Wednesday, September 11, 2019

The Negate Law


 
The Newgate Novel

Introduction

Newgate novels take their name from the London prison, destroyed by fire in 1780, whose more illustrious or infamous inmates lived on in popular broadsheets and ballads and in The Newgate Calendar; or, the Malefactor’s Bloody Register, which can be accessed online. First published in 1773, but reissued in many editions in the early 19th century, The Newgate Calendar fed the popular fascination with crime and criminals with its accounts of their lives, trials, confessions, punishments, and, sometimes, escapes. The Newgate label was attached by (usually hostile) critics in the 1830s and 1840s to a relatively small group of extremely popular novels that focused on the lives of real or invented criminals. The most prominent Newgate authors were Edward Bulwer (later Sir Edward Bulwer-Lytton), whose Paul Clifford (1830) was the first to receive the Newgate tag, and Harrison Ainsworth, whose Jack Sheppard (1839–1840) was the most popular and notorious of the Newgate novels; along with its numerous stage adaptations, the novel provoked “Jack Sheppard” mania. Other Newgate novels include Bulwer’s Eugene Aram (1832), Lucretia (1846), and Ainsworth’s historical romance, Rookwood (1834). Dickens became caught up in the Newgate controversy with his portrayal of his hero’s sojourn among the criminals in Oliver Twist (1837–1839), whose serialization in Bentley’s Miscellany overlapped with Jack Sheppard. Dickens’s Barnaby Rudge has sometimes been treated as a Newgate novel because of the nature of its crime plot and its depiction of the destruction of Newgate Prison during the Gordon riots of 1780. Thackeray, one of the genre’s main critics, produced his own parody of it in Catherine; a Story (serialized in Fraser’s Magazine, 1839–1840).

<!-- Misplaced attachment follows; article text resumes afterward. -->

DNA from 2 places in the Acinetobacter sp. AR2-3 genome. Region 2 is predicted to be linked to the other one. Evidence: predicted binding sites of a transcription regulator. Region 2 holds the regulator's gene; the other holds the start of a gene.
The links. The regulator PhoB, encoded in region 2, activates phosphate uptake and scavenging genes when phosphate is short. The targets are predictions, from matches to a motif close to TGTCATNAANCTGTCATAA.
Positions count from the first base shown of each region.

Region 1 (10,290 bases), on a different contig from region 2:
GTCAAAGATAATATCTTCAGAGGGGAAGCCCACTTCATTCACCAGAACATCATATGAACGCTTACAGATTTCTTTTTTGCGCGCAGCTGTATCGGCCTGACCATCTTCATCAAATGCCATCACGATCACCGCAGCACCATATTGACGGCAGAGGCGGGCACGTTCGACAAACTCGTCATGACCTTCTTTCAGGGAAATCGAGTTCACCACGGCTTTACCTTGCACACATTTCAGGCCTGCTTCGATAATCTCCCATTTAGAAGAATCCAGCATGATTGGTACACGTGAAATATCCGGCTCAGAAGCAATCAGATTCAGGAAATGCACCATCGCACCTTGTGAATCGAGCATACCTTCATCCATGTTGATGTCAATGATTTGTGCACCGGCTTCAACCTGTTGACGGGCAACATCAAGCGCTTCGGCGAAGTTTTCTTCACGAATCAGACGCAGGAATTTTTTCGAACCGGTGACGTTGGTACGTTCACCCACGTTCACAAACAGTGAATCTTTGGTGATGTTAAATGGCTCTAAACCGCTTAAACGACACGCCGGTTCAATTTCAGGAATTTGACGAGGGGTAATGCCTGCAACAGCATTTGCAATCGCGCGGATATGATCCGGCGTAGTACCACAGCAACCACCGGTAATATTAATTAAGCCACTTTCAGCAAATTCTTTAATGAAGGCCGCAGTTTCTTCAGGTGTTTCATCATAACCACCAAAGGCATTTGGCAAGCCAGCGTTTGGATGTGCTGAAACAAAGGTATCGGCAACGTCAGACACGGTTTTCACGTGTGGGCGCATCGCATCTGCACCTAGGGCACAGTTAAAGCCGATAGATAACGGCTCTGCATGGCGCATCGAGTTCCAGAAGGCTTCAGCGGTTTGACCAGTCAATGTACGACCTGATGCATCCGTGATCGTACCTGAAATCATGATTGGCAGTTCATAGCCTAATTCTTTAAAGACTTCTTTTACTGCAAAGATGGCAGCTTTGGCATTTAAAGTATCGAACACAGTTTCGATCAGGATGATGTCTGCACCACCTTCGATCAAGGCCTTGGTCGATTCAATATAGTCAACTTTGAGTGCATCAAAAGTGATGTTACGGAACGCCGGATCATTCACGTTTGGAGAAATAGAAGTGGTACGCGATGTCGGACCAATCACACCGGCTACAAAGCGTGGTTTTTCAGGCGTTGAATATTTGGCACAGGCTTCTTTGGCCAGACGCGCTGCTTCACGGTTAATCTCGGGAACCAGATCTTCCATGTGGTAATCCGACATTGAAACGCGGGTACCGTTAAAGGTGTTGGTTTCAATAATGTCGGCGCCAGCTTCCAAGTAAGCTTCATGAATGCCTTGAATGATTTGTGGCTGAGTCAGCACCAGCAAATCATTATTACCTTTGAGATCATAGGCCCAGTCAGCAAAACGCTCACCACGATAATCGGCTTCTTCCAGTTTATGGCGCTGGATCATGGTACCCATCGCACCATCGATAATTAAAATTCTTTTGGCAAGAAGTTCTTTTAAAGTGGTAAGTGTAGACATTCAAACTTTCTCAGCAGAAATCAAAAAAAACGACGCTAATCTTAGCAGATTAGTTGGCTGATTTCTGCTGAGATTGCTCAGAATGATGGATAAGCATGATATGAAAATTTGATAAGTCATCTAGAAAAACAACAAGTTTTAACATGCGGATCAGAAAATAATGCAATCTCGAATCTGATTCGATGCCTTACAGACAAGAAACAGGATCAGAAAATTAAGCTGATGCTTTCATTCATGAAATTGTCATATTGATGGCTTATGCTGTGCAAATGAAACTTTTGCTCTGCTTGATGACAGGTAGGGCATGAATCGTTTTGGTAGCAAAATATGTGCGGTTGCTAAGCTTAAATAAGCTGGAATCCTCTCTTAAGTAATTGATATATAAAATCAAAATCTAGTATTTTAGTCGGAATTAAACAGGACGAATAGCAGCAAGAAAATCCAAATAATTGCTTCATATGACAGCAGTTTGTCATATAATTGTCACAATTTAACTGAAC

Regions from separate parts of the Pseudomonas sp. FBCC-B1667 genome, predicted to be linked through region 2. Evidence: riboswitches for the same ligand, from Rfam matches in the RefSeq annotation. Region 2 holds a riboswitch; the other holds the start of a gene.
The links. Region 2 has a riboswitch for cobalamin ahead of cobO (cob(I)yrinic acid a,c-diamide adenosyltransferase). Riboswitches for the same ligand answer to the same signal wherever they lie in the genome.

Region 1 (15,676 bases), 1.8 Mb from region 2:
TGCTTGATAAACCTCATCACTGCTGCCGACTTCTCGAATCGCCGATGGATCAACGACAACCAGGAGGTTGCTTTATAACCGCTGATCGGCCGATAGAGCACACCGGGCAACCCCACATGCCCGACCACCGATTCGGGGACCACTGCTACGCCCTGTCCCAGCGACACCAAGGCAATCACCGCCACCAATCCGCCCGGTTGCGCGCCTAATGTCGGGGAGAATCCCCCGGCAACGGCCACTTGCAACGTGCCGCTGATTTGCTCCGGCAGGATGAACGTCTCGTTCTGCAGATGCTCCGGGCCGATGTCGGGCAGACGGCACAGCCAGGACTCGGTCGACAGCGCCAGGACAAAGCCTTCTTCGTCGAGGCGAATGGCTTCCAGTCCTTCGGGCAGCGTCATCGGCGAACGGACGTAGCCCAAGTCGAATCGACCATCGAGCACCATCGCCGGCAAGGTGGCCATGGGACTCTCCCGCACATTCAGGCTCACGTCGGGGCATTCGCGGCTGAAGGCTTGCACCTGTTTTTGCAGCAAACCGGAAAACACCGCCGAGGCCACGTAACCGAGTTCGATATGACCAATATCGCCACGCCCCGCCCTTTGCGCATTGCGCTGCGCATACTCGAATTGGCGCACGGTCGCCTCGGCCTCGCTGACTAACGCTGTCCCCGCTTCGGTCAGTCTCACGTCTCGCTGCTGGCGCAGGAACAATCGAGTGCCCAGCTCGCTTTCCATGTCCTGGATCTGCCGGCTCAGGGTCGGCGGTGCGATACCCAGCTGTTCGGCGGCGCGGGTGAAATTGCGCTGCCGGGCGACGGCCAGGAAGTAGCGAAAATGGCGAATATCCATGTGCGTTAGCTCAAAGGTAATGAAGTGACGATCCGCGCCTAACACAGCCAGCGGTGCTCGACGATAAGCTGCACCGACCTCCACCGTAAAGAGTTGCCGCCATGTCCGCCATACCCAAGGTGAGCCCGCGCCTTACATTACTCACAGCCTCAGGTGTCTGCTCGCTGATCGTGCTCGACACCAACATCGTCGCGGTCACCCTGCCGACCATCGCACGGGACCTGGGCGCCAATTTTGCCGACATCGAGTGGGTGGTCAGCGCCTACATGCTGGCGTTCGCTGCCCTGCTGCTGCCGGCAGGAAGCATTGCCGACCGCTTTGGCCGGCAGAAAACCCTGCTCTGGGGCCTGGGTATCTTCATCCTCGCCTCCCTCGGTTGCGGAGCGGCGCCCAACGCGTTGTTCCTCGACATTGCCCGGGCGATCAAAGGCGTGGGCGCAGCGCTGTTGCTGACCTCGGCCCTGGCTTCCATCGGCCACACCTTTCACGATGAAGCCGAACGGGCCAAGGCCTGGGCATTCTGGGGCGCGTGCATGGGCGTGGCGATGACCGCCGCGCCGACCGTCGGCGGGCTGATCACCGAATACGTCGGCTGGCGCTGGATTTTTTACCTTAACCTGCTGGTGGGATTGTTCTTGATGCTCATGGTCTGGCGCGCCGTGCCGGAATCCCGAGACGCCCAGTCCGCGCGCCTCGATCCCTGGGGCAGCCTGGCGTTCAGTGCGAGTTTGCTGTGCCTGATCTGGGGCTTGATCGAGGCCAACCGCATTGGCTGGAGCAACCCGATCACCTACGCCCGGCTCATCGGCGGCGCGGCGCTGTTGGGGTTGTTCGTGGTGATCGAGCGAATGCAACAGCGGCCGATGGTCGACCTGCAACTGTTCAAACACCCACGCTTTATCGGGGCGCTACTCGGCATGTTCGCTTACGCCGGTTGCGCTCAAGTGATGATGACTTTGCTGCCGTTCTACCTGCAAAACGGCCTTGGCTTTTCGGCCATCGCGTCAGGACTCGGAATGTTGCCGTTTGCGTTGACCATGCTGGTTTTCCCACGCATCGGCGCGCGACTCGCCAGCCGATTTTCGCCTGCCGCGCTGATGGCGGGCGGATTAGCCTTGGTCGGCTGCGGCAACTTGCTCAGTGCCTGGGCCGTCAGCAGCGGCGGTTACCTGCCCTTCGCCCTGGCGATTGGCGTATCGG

General Overviews

The most comprehensive and authoritative study of the Newgate novels and their social, political, and literary contexts is Hollingsworth 1963, to which all other work mentioned in this section is indebted. Another very useful and informative account of the history and contexts of Newgate narratives of various kinds is provided in the general introduction to Kelly 2008. The burgeoning critical interest in popular fiction—and, in particular, the literature of crime—has produced a number of useful shorter overviews of the Newgate novel since the 1990s. In the introduction to her six-volume library edition of crime novels by Bulwer and Ainsworth (John 1998), Juliet John provides a succinct, wide-ranging overview that both historicizes Newgate fiction and outlines some important 20th-century critical responses to the genre, as well as summarizes the plots of her chosen novels. John 2000 examines the Newgate phenomenon in relation to the complex politics of a developing popular literary culture. Several lively and informative essays in general guides to the Victorian novel or the literature of crime sketch the main features of the Newgate novel and the controversy it generated, as well as outline its antecedents and successors. The best of these, which have much to offer both the general reader and the specialist, are Schwarzbach 2002 and Gillingham 2010Gillingham 2009 offers a good overview of the Newgate phenomenon in a spirited attempt to demonstrate the importance of the Newgate novel to our understanding of both the role played by minor popular genres in 19th-century transformations of the novel and the nature of cultural work performed by fiction. The Newgate novel has also been reexamined in the context of a new kind of literary archaeology that has been concerned to trace the development of the forms of the novel in relation to legal discourses and the practices of the law .

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